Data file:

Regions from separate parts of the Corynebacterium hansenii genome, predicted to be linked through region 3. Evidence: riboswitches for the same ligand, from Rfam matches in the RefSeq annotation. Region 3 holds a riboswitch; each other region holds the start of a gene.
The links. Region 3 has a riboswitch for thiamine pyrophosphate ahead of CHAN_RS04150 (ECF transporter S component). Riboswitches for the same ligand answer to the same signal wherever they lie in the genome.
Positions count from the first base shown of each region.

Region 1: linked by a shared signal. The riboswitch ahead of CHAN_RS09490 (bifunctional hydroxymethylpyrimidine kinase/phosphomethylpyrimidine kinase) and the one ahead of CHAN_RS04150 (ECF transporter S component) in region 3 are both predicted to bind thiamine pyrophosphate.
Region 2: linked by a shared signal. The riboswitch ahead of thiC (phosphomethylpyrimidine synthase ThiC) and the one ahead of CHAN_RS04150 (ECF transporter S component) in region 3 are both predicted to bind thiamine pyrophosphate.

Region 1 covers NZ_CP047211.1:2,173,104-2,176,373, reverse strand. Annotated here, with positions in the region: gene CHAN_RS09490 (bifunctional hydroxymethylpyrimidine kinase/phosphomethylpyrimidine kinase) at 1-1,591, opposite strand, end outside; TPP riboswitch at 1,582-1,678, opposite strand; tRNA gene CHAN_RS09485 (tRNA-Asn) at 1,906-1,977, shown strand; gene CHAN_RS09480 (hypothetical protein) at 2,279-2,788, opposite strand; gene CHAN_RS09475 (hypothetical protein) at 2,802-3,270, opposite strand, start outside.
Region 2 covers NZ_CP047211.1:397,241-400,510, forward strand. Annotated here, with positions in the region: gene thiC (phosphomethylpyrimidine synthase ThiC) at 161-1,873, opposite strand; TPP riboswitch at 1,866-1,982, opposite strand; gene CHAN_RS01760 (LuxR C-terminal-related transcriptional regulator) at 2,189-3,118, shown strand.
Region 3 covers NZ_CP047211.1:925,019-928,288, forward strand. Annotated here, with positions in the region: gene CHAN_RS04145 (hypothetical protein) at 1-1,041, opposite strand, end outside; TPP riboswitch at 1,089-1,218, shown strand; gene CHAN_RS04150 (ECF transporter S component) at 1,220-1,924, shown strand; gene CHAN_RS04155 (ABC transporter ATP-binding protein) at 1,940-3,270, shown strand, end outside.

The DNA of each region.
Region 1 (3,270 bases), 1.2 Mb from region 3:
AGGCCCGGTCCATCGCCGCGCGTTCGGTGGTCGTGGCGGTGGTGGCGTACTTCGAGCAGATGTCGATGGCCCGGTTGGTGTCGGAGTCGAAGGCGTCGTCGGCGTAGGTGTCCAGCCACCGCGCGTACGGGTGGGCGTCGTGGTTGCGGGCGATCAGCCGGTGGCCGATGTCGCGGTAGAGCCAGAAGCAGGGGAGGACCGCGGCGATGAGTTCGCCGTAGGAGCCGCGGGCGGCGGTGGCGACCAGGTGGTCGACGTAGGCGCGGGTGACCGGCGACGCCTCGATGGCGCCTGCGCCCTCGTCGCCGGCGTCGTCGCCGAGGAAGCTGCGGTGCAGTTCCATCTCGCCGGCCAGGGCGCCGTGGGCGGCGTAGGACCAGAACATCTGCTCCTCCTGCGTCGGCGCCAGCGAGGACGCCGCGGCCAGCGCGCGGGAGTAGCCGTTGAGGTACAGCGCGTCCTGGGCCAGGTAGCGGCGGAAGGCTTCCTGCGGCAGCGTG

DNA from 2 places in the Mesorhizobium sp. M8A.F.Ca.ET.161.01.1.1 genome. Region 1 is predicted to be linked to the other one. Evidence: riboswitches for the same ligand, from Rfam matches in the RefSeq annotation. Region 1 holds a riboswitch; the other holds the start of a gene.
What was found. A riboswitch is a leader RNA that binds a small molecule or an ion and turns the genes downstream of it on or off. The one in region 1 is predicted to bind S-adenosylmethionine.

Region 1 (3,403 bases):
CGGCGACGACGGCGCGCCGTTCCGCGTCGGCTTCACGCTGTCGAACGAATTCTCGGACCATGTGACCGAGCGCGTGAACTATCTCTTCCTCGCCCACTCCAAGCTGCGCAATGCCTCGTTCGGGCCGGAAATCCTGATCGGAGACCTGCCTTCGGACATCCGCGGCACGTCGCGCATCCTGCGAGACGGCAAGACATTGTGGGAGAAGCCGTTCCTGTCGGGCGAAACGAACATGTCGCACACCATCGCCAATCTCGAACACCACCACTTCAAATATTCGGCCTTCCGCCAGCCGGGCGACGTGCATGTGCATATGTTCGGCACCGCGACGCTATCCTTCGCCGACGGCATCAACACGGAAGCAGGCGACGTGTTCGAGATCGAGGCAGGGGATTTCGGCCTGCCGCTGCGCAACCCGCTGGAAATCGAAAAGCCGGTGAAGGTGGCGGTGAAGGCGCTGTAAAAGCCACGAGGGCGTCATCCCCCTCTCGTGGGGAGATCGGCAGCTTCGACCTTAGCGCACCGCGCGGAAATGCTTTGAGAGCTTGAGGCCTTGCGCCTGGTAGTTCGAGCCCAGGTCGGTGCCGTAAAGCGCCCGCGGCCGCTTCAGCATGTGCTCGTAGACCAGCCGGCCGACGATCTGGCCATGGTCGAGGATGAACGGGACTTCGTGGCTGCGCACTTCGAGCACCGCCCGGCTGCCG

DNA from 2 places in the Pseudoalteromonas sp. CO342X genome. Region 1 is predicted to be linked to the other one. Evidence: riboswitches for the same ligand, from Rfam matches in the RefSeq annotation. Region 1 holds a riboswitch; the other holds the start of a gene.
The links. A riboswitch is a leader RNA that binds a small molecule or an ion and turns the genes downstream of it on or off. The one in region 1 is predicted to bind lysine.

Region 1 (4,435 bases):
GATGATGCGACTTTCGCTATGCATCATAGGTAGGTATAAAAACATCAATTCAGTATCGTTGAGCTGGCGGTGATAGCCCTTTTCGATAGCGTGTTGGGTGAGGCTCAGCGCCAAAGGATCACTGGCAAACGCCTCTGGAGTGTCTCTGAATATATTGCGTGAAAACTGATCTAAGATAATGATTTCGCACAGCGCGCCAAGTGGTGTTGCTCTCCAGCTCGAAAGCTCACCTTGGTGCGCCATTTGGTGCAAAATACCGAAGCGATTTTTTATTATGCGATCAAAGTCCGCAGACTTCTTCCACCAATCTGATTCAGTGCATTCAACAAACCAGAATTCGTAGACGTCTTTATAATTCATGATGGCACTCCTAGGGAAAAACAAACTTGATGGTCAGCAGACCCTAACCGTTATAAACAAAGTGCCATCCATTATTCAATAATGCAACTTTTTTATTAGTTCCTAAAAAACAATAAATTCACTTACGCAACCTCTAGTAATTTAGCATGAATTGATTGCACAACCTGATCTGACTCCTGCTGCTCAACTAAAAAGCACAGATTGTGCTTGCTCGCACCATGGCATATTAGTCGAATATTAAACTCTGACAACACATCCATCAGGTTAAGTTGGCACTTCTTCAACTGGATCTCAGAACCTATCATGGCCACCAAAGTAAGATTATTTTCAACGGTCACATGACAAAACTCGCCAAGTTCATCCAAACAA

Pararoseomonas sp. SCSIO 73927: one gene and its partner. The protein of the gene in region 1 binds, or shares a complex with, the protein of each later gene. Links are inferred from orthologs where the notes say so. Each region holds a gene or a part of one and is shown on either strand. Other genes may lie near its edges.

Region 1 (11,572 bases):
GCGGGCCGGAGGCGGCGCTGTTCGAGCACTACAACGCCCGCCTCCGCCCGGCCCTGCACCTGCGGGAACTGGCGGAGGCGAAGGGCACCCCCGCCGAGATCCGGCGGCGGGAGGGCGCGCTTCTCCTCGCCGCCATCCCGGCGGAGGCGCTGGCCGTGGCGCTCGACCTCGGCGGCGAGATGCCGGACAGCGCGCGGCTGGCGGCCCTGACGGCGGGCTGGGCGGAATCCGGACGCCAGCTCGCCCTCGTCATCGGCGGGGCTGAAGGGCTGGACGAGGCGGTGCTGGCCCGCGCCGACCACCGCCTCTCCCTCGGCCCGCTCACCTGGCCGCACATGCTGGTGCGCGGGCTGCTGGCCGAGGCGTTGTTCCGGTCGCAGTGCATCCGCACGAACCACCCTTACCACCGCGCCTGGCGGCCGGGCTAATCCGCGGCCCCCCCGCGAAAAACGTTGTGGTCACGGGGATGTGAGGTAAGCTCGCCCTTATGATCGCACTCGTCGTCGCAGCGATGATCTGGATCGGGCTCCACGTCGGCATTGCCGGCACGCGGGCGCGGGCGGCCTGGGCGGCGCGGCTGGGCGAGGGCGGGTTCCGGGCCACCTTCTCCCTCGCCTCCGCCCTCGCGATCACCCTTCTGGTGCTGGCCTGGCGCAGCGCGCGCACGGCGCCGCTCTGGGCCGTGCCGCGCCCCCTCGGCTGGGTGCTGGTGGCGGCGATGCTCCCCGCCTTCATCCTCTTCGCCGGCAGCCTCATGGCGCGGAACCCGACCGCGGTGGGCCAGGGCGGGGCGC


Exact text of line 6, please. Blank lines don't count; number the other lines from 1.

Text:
Region 1 covers NZ_CP047211.1:2,173,104-2,176,373, reverse strand. Annotated here, with positions in the region: gene CHAN_RS09490 (bifunctional hydroxymethylpyrimidine kinase/phosphomethylpyrimidine kinase) at 1-1,591, opposite strand, end outside; TPP riboswitch at 1,582-1,678, opposite strand; tRNA gene CHAN_RS09485 (tRNA-Asn) at 1,906-1,977, shown strand; gene CHAN_RS09480 (hypothetical protein) at 2,279-2,788, opposite strand; gene CHAN_RS09475 (hypothetical protein) at 2,802-3,270, opposite strand, start outside.